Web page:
sun 17/12/2017

Drenge, Hare and Hounds, Birmingham | reviews, news & interviews

Drenge, Hare and Hounds, Birmingham

Drenge, Hare and Hounds, Birmingham

High octane rock ‘n’ roll from Castleton’s most famous sons

Drenge: Rory and Eoin Loveless

Drenge certainly pull in a diverse crowd to their shows these days. Prior to the band coming on stage for this sell-out gig, there was a group of 40-somethings in fairly new-looking leather jackets to my left, talking about Tom Watson MP (who famously recommended the band to Ed Miliband in a resignation letter), and to my right a group of teenagers, sniffing from a bottle of amyl nitrate and trying not to puke.

By the end of opening song, “People in Love Make Me Feel Yuck”, these two groups had very definitely moved apart. The teenagers had gravitated towards the stage and were throwing themselves around to sweaty abandon, while anybody who had even vaguely heard of the West Midlands Member of Parliament was gingerly shuffling towards the back of the room and out of the ruck. This is pretty much how things stayed until the Loveless brothers finally sloped off the stage a good 90 minutes later, after final tune, “Fuckabout”.

there’ll be another cracking album of primal, garage rock before too long

In between we were served up a tasty set of raw power that had more in common with the primal grunge of Californian duo, Deap Vally and Eighties US punk legends Big Black than the usual comparison of White Stripes. Drenge tore through the lion’s share of their 2013 self-titled album. “Gun Crazy” was followed by the razor-sharp “I Wanna Break You in Half”, before taking in other highlights, such as the viscious “Dogmeat” and strident “Bloodsports”. Throughout Eoin Loveless screamed and yelled and shook his guitar like he wanted to throttle it, while brother Rory pounded his drums into fierce submission.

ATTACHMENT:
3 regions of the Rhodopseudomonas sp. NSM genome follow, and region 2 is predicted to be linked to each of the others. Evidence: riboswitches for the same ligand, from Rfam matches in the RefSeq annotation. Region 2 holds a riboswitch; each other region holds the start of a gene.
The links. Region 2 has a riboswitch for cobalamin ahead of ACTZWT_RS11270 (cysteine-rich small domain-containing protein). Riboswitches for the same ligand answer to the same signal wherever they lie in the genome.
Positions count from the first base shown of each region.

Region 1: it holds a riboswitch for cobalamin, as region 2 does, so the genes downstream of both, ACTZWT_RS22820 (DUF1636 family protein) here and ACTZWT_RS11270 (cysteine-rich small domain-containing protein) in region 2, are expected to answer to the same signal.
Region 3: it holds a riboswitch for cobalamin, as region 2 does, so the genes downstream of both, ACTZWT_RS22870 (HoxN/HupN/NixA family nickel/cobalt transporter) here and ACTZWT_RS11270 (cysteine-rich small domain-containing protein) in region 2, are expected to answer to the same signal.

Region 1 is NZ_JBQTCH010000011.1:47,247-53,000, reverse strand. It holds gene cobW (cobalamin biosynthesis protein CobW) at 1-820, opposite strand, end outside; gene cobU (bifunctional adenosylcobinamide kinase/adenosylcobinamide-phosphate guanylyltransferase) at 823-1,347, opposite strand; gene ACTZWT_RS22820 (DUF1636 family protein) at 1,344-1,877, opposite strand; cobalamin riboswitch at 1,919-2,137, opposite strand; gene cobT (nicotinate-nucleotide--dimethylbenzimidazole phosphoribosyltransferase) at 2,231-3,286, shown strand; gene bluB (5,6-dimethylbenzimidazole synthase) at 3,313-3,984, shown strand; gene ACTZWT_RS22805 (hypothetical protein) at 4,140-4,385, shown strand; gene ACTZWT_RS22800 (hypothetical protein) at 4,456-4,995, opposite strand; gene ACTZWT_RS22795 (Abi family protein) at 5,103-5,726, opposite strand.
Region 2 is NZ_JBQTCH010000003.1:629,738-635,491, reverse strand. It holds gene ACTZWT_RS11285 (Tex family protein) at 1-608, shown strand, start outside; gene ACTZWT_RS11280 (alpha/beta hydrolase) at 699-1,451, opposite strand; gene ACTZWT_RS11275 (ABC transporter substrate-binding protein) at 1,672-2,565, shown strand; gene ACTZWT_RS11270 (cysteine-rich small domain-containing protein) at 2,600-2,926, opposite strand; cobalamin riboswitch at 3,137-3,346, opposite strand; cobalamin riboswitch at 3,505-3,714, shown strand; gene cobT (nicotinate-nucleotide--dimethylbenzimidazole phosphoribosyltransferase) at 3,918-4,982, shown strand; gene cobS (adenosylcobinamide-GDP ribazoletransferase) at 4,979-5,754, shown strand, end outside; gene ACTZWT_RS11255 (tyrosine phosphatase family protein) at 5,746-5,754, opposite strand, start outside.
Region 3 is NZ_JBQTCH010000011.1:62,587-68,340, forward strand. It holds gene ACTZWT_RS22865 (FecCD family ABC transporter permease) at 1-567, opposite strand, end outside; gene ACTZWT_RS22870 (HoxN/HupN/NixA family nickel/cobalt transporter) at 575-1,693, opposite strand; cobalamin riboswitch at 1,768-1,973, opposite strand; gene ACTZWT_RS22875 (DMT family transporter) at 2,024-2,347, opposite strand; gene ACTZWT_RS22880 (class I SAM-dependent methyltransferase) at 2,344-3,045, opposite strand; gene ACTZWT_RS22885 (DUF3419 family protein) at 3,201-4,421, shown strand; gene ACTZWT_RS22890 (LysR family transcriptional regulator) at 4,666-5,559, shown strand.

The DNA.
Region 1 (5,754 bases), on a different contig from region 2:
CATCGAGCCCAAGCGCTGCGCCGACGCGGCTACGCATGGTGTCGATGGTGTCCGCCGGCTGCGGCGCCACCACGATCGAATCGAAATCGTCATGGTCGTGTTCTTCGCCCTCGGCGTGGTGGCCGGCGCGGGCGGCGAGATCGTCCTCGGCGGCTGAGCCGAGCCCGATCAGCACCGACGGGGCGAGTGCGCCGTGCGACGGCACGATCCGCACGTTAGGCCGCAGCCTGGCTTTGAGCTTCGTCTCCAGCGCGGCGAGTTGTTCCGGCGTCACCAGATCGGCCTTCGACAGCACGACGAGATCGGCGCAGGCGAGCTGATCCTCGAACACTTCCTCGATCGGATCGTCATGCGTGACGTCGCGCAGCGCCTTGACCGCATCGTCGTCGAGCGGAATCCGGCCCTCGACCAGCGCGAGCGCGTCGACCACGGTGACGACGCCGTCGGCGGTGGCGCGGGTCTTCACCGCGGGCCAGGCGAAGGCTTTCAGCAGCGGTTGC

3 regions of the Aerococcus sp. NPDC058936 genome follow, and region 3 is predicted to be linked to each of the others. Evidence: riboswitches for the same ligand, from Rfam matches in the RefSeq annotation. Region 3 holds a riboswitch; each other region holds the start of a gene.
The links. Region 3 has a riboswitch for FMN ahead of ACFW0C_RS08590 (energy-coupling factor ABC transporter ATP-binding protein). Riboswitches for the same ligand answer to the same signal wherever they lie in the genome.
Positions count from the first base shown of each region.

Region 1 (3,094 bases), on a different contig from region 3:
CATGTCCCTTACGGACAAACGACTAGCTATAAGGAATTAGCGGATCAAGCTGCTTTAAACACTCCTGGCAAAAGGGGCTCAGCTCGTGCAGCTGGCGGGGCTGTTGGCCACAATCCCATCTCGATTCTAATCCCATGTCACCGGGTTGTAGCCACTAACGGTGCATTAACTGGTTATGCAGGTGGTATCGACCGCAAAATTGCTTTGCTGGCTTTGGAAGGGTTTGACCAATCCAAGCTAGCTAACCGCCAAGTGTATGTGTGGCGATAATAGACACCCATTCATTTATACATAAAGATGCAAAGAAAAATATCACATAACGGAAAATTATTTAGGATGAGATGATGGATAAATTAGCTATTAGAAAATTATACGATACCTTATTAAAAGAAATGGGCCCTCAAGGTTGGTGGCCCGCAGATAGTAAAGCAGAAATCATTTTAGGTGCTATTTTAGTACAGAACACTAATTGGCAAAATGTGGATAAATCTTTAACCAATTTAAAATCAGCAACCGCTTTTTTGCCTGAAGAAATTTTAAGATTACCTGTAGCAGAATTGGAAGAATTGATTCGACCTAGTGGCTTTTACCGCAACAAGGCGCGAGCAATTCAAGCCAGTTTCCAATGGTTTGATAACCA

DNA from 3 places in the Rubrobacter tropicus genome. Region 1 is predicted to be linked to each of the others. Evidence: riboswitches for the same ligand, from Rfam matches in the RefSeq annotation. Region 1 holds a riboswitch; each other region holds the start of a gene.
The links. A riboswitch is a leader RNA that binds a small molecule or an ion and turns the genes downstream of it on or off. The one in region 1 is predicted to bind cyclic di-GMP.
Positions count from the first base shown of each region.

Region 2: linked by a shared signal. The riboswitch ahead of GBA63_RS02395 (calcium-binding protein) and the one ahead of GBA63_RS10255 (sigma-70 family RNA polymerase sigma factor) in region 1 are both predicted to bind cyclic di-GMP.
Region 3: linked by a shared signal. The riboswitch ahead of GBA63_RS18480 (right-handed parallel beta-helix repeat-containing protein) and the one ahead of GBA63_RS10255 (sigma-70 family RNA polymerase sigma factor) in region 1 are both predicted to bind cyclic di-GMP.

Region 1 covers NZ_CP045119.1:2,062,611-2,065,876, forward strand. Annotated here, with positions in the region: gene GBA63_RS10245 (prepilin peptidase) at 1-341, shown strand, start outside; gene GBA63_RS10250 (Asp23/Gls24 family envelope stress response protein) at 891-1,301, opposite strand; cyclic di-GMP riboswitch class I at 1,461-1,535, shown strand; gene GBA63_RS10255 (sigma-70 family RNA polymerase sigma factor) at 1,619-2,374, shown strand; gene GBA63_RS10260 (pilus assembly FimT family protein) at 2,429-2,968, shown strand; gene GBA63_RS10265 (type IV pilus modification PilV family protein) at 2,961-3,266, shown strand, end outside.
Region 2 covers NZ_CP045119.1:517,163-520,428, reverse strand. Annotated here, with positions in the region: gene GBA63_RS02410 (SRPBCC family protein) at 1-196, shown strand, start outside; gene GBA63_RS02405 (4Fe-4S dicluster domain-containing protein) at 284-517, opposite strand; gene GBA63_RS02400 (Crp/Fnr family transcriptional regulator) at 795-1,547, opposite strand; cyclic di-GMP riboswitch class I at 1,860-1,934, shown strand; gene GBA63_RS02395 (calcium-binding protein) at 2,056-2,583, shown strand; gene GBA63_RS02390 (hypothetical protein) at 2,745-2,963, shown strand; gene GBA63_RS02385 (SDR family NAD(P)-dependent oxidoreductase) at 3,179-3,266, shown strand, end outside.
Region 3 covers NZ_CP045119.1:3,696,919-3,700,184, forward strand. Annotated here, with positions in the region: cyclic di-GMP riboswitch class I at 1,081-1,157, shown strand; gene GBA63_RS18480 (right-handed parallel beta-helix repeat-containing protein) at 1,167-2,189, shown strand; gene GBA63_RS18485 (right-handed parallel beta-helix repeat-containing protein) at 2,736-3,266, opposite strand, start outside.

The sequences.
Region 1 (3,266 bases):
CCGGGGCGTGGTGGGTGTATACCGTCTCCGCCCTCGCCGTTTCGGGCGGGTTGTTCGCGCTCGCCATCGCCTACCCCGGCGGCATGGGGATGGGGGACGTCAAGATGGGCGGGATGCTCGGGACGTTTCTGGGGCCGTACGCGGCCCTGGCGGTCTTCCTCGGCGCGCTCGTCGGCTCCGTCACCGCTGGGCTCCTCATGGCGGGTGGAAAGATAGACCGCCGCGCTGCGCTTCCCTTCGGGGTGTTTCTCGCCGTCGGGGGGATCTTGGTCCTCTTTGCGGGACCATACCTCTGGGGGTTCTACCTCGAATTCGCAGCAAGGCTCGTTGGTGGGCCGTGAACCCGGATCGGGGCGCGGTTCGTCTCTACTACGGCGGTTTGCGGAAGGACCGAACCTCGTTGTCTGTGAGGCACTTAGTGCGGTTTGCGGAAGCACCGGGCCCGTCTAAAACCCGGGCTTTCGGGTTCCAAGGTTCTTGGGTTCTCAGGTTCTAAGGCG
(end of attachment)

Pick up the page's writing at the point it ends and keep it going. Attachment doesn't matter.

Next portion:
It’s been some months since Drenge was let loose on an unsuspecting public, and it would seem that Eoin and Rory have not been spending the time sitting around staring into space. In addition to B-side “Necromance is Dead”, we also got plenty of fiery new songs, like “Running Wild”, that suggest that their first offering was no fluke and that there’ll be another cracking album of primal, garage rock before too long. The crowd were left clueless as to what these tunes are actually called though, as chat from the stage was not high on the agenda.

From time to time, a few individuals from the music press seem to get themselves in a flap about the lack of “real” rock ‘n’ roll around. Anyone who is presently going through such a self-imposed existential crisis should have been in Birmingham last night - this masterclass in snotty, teenage, high-octane rock music was something special to behold.

This masterclass in snotty, teenage, high-octane rock music was something special to behold

rating

Editor Rating: 
5
Average: 5 (1 vote)

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